Skills for Health has commissioned a new report that explores the latest available research, a literature review of existing evidence and current opinion around the use of Assistant Practitioners in the NHS. It investigates the benefits of their use against the barriers of their implementation in the industry and explores how greater guidance and practical help could be made available to support employers to develop these roles.
The Francis Report, the Cavendish Review and the National Institute for Health and Care Excellence’s (NICE) review of safe staffing levels are a just few examples of the recent topical discussions surrounding support roles in the workforce. These have served to focus attention on the role of registered practitioners in supporting quality of care, whilst raising questions about the training and supervision of support staff.
Research for the report was conducted by Skills for Health between August and December 2014 and garnered opinion via interviews with regional representatives from Health Education England Local Education and Training boards, employers, higher and further education institutions, professional bodies, a Clinical Commissioning Group and focus groups and interviews with trainee APs and Assistant Practitioners. The work followed on from several previous pieces of research that had identified the development of these roles as central to the future health sector landscape.
Stakeholders can clearly articulate the benefits of introducing the Assistant Practitioner role, which include improvements in quality, productivity and efficiency. Assistant Practitioners are working in a range of clinical, community and laboratory situations; they are increasingly seen in roles that cross health and social care and professional boundaries. There is also a growing interest in their introduction into community settings.
The report finds that a key driver in appointing Assistant Practitioners remains increasing their service capacity. In addition, AP posts are more likely to be successfully introduced where their development is part of workforce planning. Ensuring staff engagement with the process and that all staff benefit from the changes is equally important.
As a result of this research, Skills for Health have developed a number of recommendations surrounding the implementation of APs. They were to:
- Work with HEE to facilitate discussion between employers and HEIs about the nature of the Assistant Practitioner role, education options and the portability of qualifications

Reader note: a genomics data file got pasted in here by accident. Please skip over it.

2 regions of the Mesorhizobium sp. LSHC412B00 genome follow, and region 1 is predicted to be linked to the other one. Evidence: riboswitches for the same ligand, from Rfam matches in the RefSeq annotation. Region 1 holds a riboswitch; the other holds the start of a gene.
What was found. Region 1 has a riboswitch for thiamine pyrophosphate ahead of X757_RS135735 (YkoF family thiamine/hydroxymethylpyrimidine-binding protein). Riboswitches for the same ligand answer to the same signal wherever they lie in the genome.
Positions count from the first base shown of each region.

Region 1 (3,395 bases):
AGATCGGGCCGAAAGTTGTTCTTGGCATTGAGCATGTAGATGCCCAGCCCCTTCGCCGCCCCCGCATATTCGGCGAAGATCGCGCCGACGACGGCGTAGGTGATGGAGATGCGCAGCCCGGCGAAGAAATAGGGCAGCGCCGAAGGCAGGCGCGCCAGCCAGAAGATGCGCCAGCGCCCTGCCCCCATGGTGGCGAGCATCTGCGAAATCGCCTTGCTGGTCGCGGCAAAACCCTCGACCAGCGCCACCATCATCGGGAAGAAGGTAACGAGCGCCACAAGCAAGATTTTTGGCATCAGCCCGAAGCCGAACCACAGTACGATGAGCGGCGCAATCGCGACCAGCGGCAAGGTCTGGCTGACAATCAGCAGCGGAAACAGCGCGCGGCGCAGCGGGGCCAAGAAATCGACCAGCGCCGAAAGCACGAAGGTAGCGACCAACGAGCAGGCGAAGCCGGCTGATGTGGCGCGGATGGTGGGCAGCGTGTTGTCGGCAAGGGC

- Facilitate discussions amongst employers to encourage the sharing of information and practice in work-based learning.
- Identify existing employer toolkits and examples of practice in developing and implementing Assistant Practitioner roles and facilitate the sharing of those toolkits and examples of practice through its website.
- Provide exemplar templates for the design of training agreements to ensure employers reap the full benefits of the training and staff they have invested in.
- Consider making facilities available for occasional face-to-face meetings for employers to network and discuss issues around the employment and training of Assistant Practitioners
Lorraine Yeomans, a Research Manager at Skills for Health said:
“This report is significant in that it confirms that introducing additional Assistant Practitioner roles in the health sector could increase cost efficiency within the NHS.
“We know that employers see these roles as valuable and contributing towards quality, efficiency and productivity. However, concerns still remain around delegation and supervision, as well as lack of registration and regulation. Some organisations have started to make steps to address these issues, with some success; and these potentially provide a model for future developments. The new Care Certificate will also provide additional guidance on supervision for the Assistant Practitioner role.
“Skills for Health is well placed to provide support and guidance to increase the effectiveness of this role to benefit workforce planning, providing support across a range facilities and environments within the health sector.”
The full report can be seen here: Assistant Practitioner Report
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